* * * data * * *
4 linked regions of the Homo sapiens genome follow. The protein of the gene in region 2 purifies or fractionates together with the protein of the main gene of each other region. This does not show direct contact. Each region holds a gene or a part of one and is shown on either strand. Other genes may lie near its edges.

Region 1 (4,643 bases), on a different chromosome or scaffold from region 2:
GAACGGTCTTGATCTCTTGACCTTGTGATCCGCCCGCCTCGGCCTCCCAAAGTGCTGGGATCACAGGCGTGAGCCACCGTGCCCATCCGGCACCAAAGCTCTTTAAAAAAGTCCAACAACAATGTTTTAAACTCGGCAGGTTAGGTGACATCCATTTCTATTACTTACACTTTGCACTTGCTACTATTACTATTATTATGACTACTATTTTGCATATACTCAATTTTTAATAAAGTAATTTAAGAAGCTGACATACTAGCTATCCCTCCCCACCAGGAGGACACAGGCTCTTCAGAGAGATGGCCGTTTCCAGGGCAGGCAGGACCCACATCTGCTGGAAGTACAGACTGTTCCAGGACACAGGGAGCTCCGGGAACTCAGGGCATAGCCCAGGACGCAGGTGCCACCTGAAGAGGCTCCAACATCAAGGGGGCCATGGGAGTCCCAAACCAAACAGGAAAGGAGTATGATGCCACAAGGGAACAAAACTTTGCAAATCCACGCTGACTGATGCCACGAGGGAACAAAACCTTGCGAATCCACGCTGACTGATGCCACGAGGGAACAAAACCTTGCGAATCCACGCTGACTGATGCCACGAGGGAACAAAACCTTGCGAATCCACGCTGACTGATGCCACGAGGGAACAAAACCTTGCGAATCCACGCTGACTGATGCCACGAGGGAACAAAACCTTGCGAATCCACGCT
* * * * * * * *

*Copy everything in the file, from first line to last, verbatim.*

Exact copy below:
4 linked regions of the Homo sapiens genome follow. The protein of the gene in region 2 purifies or fractionates together with the protein of the main gene of each other region. This does not show direct contact. Each region holds a gene or a part of one and is shown on either strand. Other genes may lie near its edges.

Region 1 (4,643 bases), on a different chromosome or scaffold from region 2:
GAACGGTCTTGATCTCTTGACCTTGTGATCCGCCCGCCTCGGCCTCCCAAAGTGCTGGGATCACAGGCGTGAGCCACCGTGCCCATCCGGCACCAAAGCTCTTTAAAAAAGTCCAACAACAATGTTTTAAACTCGGCAGGTTAGGTGACATCCATTTCTATTACTTACACTTTGCACTTGCTACTATTACTATTATTATGACTACTATTTTGCATATACTCAATTTTTAATAAAGTAATTTAAGAAGCTGACATACTAGCTATCCCTCCCCACCAGGAGGACACAGGCTCTTCAGAGAGATGGCCGTTTCCAGGGCAGGCAGGACCCACATCTGCTGGAAGTACAGACTGTTCCAGGACACAGGGAGCTCCGGGAACTCAGGGCATAGCCCAGGACGCAGGTGCCACCTGAAGAGGCTCCAACATCAAGGGGGCCATGGGAGTCCCAAACCAAACAGGAAAGGAGTATGATGCCACAAGGGAACAAAACTTTGCAAATCCACGCTGACTGATGCCACGAGGGAACAAAACCTTGCGAATCCACGCTGACTGATGCCACGAGGGAACAAAACCTTGCGAATCCACGCTGACTGATGCCACGAGGGAACAAAACCTTGCGAATCCACGCTGACTGATGCCACGAGGGAACAAAACCTTGCGAATCCACGCTGACTGATGCCACGAGGGAACAAAACCTTGCGAATCCACGCT